Top Biopharma M&A Deals - 2012
From a strictly numbers point of view, last year's results are pretty obvious. As the accompanying chart indicates, 2012 was the slowest in 5 years in terms of both number of deals and dollars on the table.
To Christian Dokomajilar, manager and senior biotech analyst at Deloitte Recap, that actually bodes well for 2013. Having digested some of the largest acquisitions in pharma history, gotten costs out and much of the patent cliff behind them, pharma and biotech execs may again be ready to tango.
"There are only so many megacompanies you can acquire in a given period," Dokomajilar says.
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He points to deals like Pfizer's ($PFE) $68 billion acquisition of Wyeth Pharmaceuticals in 2009, or Merck ($MRK) paying $41.1 billion the same year for Schering-Plough. Just a couple of years ago, Sanofi ($SNY) bought Genzyme for $20 billion."M&A is definitely in a period of consolidation as far as pharma is concerned," after some of the megamergers of recent years.
There are endless ways to slice and dice the major mergers and acquisitions of the year, but I like the way EvaluatePharma lines it out. It takes those that have closed in the year. It is nice and simple and filters out any equivocation over deals announced but not yet through the legal machinery to the finish line. We used its numbers for a reference point. As they show, 2011 had 70 more deals worth nearly 40% more than in 2012. And the big year in the last 5 was 2009, when there were not only 25 more deals, 169 vs 146, but the values were much higher. M&A activity in 2009 totaled $142 billion compared to just $57 billion in 2012.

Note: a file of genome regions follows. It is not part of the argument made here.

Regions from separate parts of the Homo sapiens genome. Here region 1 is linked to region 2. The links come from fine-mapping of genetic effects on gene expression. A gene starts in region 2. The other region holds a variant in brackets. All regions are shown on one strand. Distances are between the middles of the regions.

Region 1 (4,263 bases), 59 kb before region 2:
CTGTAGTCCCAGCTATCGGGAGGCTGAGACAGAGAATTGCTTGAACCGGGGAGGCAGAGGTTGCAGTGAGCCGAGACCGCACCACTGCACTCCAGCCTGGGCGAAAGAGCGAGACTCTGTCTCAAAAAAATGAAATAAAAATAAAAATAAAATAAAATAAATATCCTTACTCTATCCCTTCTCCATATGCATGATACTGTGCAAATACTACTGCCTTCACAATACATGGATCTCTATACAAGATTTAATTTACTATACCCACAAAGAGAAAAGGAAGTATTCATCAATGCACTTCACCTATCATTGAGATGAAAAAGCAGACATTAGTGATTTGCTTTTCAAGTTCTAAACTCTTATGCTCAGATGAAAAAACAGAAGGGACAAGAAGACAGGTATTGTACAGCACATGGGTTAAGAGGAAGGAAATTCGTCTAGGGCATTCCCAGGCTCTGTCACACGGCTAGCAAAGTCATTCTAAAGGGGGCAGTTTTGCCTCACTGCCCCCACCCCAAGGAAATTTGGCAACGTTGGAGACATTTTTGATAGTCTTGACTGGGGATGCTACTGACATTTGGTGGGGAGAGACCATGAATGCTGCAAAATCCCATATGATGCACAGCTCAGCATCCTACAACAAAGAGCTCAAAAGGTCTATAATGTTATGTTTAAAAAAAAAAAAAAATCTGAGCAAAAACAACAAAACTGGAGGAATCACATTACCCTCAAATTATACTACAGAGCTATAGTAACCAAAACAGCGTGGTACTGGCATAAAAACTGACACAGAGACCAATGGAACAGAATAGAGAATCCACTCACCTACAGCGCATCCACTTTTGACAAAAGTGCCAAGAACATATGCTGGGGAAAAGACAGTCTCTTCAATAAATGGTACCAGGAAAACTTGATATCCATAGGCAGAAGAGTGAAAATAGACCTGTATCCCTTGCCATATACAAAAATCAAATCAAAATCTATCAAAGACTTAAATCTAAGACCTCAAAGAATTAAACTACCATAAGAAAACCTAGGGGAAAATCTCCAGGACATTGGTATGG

Dokomajilar, who uses his own figures to track M&A, has some other astute observations about 2012. He points out that the "appetite for buying mature companies continued." Target companies with their most advanced therapeutic products in Phase II trials, and those with marketed products, made up even larger percentages of deals in 2012, 35% and 45% respectively, than they had in the past 5 years.
He also observes that the "contingent-structure M&A deal type" were not more prevalent as some had expected them to be. By his count, only 10% of all mergers and acquisitions in the category had a contingent component. "However, we did see an increasing, fairly new deal structure, the call option or option to acquire," he said.
"The numbers by themselves are not that important. What is more important is the dollars and structure of the deals," Dokomajilar says. With the economic turmoil in the last two to three years, he sees deals more focused on things like options to buy after a licensing.
"Things like these come out when money gets tight," he said. "What we are seeing is smarter deals being done."